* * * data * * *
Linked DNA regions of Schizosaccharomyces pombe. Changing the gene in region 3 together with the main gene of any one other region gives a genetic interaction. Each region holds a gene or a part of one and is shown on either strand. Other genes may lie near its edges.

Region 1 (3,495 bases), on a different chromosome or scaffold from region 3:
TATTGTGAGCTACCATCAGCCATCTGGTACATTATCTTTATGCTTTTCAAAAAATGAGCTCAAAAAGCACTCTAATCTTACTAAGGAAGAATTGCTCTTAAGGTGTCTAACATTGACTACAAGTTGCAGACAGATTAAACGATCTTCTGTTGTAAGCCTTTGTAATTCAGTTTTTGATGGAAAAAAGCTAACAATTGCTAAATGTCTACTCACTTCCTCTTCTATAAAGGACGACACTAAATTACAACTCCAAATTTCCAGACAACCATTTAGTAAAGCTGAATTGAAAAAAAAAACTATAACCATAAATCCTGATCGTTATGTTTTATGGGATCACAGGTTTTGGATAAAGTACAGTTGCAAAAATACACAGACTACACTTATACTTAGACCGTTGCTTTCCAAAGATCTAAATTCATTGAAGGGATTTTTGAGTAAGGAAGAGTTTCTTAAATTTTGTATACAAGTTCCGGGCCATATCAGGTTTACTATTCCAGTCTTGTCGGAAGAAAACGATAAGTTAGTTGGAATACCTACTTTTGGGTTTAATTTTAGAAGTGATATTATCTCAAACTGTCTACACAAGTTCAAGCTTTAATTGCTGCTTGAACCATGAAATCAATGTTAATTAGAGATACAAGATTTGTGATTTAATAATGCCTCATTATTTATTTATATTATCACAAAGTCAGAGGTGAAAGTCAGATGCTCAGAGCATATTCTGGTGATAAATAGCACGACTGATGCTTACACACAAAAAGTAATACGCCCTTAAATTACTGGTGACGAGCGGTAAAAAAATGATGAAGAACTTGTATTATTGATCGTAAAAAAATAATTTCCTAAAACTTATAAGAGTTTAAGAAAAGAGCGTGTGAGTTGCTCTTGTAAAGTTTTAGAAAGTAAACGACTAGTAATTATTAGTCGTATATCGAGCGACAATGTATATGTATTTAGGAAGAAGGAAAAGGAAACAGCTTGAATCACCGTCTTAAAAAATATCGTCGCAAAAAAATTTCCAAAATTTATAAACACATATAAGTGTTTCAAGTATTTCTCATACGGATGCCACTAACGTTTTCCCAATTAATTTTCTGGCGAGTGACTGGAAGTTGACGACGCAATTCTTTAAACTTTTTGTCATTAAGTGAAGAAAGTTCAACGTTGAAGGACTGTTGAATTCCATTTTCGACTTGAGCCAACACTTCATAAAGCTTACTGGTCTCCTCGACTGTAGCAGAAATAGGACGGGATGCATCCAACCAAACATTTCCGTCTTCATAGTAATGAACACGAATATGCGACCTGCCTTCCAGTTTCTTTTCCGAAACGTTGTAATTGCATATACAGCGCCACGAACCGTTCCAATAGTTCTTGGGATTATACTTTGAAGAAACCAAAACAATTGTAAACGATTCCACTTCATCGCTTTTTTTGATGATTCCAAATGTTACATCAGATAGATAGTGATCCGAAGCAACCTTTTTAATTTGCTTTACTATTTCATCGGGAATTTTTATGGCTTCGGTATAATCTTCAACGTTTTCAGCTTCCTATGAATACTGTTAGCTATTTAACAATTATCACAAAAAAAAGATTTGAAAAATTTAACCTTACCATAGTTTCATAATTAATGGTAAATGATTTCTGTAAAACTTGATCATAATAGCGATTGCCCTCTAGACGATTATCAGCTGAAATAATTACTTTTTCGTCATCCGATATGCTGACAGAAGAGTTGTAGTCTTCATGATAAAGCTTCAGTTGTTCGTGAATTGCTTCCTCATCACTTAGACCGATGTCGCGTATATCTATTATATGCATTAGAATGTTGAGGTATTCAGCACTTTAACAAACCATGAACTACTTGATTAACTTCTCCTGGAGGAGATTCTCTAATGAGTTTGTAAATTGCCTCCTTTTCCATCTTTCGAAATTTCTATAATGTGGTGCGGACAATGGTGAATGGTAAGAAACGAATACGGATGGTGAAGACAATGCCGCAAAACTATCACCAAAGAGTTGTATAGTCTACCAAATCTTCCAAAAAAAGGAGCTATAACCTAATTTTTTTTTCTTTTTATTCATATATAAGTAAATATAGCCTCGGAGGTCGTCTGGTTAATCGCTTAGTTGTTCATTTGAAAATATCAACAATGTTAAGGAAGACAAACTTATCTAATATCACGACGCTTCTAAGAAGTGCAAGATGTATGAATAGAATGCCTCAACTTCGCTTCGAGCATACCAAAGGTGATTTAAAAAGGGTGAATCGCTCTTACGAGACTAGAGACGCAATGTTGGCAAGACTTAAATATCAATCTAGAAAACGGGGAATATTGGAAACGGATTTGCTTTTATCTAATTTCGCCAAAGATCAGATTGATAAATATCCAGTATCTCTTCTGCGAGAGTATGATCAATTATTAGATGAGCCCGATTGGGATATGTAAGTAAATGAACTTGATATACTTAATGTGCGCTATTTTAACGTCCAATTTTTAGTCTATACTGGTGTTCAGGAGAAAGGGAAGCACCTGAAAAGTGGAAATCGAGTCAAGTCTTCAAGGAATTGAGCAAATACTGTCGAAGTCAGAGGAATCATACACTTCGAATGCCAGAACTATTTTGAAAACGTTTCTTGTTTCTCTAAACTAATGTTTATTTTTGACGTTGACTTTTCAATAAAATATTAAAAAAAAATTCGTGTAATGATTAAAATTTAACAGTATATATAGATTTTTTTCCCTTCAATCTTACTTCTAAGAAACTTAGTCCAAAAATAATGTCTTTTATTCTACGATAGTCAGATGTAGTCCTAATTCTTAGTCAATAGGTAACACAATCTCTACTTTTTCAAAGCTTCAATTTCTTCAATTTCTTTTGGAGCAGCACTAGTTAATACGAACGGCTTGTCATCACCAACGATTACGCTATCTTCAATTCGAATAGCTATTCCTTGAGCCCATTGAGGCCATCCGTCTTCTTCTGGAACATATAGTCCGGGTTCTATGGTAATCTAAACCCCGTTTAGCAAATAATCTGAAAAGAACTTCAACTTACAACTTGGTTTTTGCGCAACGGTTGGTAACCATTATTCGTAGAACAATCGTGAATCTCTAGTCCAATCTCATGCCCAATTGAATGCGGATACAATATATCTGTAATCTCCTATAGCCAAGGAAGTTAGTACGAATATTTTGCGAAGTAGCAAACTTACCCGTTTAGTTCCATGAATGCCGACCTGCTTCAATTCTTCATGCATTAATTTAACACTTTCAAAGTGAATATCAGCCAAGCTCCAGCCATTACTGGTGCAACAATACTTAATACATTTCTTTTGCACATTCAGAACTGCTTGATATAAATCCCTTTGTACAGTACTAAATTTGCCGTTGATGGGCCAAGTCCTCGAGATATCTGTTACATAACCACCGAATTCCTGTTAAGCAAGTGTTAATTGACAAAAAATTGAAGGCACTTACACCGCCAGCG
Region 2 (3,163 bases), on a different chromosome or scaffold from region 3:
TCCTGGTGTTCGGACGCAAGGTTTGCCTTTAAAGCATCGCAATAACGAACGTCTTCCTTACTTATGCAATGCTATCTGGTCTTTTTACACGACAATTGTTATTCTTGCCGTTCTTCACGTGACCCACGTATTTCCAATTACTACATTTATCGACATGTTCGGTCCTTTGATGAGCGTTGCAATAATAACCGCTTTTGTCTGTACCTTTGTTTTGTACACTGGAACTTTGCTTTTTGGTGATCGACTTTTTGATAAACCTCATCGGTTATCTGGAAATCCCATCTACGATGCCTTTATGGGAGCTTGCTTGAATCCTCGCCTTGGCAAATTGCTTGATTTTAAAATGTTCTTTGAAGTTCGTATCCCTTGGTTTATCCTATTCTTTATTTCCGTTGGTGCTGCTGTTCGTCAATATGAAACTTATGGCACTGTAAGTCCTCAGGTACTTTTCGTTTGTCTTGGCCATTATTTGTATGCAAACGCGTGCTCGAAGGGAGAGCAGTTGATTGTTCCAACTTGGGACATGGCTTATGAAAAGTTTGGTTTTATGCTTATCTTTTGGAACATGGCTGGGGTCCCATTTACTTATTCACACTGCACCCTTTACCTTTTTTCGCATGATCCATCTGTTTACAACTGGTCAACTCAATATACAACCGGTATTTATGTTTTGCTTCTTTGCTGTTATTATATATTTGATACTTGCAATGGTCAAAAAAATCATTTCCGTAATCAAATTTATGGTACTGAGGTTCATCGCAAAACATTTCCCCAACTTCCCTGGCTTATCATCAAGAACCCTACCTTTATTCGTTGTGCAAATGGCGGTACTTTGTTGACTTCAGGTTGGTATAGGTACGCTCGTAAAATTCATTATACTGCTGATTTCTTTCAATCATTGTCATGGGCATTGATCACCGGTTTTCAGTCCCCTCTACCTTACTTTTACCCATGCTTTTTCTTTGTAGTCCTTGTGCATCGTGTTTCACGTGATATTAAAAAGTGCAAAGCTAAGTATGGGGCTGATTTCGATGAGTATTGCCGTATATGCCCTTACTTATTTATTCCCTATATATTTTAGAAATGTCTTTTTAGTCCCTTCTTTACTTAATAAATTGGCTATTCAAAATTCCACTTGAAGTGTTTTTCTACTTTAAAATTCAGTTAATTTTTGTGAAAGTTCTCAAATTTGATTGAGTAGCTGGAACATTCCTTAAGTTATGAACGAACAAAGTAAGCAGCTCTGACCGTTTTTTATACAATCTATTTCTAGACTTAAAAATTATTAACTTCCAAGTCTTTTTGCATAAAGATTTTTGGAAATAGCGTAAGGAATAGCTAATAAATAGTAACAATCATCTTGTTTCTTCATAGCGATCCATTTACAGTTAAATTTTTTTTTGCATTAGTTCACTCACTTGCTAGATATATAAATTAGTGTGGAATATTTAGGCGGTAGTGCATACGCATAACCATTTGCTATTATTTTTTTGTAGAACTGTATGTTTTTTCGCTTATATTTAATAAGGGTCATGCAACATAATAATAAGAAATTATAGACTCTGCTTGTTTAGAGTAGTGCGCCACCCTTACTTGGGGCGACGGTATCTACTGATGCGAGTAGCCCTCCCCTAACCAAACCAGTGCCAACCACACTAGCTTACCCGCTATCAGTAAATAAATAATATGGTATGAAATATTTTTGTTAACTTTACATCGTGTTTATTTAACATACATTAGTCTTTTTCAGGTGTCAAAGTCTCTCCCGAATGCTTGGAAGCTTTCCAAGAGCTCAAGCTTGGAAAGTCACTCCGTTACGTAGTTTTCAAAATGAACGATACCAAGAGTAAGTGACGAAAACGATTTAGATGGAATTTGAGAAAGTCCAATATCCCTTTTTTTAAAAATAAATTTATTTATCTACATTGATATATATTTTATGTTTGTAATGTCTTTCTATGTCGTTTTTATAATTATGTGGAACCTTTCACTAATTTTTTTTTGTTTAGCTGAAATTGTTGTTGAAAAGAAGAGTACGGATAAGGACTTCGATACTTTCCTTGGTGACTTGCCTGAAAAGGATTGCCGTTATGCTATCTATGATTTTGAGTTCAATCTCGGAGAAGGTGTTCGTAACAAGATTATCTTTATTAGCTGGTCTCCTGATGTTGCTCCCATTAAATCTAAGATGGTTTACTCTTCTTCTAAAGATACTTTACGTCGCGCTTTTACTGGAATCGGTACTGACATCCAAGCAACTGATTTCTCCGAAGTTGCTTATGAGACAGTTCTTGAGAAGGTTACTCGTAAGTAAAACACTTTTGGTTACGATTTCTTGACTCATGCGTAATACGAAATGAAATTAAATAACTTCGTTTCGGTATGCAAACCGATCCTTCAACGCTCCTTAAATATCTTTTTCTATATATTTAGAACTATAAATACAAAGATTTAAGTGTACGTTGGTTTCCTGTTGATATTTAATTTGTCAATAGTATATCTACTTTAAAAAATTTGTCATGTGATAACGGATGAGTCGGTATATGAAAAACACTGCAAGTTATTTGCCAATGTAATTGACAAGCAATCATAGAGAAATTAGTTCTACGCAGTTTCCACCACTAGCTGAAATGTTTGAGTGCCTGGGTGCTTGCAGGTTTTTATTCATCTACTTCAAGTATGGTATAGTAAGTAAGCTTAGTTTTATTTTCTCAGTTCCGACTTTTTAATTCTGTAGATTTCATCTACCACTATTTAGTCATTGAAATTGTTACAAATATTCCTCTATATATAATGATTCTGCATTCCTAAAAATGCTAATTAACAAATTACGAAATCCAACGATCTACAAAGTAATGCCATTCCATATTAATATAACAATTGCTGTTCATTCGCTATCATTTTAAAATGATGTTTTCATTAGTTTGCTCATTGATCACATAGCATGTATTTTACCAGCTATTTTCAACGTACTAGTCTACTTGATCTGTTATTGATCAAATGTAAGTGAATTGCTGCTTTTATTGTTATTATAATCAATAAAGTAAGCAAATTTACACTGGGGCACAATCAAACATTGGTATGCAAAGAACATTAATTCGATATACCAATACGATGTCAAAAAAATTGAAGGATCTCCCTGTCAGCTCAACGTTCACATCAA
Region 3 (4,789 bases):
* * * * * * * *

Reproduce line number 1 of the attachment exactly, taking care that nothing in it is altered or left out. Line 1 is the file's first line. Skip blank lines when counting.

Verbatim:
Linked DNA regions of Schizosaccharomyces pombe. Changing the gene in region 3 together with the main gene of any one other region gives a genetic interaction. Each region holds a gene or a part of one and is shown on either strand. Other genes may lie near its edges.